From the team at BBC Wildlife Magazine

Buzzing bats bamboozle birds

In the first documented case of its kind in a mammal, a bat sounds like an insect to scare off bat-eating birds.

The greater mouse-eared bat feeds on larger flying and ground insects © Theo Douma/Agami/Alamy
Published: June 21, 2022 at 7:00 am
Try 3 issues of BBC Wildlife Magazine for just £5

Resembling something you’re not can be a good way for a potential prey species to deceive a predator. Some harmless, palatable insects mimic distasteful ones to deter hungry birds, for example, often through conspicuous warning colouration that gives a false impression of nastiness.


Known as ‘Batesian mimicry’ after the Victorian naturalist who discovered it in Amazonian butterflies, the effect has fascinated evolutionary scientists, from Charles Darwin onwards, for 160 years.

Most examples involve visible overlap between creatures that are very different in terms of food potential.

Deceptive mimicry using sound is noticed much less often. Now a team of researchers, led by Danilo Russo from Università degli Studi di Napoli Federico II in Italy, has found what is claimed to be ‘acoustic mimicry’ in a mammal.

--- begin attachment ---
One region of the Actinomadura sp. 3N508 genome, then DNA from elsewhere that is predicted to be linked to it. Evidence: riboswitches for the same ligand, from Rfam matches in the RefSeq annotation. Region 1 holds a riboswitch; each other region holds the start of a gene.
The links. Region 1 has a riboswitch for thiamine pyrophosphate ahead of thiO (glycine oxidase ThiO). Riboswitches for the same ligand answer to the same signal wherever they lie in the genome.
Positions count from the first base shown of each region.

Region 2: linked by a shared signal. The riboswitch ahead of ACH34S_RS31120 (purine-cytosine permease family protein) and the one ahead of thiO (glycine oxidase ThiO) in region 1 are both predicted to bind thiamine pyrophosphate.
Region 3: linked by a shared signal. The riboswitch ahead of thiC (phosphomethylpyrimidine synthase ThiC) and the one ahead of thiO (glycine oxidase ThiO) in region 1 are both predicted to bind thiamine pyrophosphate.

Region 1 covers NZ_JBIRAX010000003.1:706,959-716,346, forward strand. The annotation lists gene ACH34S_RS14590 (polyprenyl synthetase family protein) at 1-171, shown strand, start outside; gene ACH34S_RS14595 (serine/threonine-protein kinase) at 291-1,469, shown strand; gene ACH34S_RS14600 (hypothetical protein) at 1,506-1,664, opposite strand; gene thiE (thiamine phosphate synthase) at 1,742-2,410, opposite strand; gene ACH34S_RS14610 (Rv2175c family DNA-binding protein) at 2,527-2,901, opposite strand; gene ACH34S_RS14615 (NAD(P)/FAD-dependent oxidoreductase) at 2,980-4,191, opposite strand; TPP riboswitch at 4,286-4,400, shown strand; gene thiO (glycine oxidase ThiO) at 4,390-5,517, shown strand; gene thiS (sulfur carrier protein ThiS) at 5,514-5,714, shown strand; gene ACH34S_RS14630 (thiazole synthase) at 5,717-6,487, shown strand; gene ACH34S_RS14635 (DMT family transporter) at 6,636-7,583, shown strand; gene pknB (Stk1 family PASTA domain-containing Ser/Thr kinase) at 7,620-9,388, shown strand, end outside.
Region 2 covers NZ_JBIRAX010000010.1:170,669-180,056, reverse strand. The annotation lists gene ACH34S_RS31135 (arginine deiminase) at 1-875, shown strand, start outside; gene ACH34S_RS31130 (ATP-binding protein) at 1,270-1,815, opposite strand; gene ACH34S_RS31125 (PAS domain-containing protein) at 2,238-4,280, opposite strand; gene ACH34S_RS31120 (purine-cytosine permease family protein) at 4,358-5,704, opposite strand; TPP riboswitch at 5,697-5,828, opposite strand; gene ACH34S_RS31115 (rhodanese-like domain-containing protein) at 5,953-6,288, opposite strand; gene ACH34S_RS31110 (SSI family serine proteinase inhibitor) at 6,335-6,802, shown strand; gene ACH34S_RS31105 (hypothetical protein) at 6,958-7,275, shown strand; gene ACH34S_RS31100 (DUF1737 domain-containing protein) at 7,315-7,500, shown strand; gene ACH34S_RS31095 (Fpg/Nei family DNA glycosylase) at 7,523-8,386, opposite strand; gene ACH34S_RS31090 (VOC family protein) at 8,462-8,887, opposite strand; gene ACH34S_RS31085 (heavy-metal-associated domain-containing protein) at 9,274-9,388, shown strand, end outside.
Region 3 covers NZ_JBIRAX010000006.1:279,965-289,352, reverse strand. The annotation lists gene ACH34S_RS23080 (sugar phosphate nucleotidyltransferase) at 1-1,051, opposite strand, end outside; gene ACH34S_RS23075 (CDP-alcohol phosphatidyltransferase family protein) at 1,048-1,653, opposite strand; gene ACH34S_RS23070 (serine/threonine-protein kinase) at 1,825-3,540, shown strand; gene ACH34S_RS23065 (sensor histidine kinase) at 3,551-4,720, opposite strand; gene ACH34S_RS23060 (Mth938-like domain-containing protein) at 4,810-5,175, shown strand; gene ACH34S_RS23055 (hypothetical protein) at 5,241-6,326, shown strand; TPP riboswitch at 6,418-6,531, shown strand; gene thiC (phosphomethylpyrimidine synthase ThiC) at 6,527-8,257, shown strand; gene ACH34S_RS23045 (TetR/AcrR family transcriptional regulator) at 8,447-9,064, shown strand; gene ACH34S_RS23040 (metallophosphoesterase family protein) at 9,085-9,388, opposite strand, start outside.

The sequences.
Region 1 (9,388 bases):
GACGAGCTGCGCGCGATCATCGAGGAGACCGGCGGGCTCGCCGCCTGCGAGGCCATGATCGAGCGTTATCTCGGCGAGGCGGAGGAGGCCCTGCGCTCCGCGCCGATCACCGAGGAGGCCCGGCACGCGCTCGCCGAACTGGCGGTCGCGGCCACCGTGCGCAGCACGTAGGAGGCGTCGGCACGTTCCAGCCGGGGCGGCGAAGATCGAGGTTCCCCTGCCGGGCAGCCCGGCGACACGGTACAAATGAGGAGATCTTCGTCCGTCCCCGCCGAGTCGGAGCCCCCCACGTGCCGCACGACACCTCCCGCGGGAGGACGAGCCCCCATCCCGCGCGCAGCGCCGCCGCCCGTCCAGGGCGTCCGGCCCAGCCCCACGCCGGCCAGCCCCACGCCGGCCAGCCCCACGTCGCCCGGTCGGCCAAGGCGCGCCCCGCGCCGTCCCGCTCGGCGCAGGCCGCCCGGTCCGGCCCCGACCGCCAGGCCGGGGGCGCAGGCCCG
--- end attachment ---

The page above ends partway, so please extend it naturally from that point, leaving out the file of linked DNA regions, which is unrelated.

The study was developed after Russo noticed that greater mouse-eared bats (Myotis myotis) made loud buzzing noises when handled, akin to those made by hornets and wasps.

This was confirmed by computer-based analysis of greater mouse-eared bat distress calls and those from several stinging insects.

Russo’s team then played recordings of both hornets and bats to captive owls, and filmed their reactions. When the birds heard calls recorded from relaxed bats, they often approached the speakers, an effect strongest in owls that had spent some time in the wild.

But the owls moved away from recordings of both distressed bats and hornets, suggesting that by mimicking a stinging insect, greater mouse-ears could deter predators.

The researchers reckon that there’s now fresh scope to explore the evolutionary meaning of sonic mimicry of insects.

Sounds like it would be music to Darwin’s ears.


Main image: The greater mouse-eared bat feeds on larger flying and ground insects © Theo Douma/Agami/Alamy


Sponsored content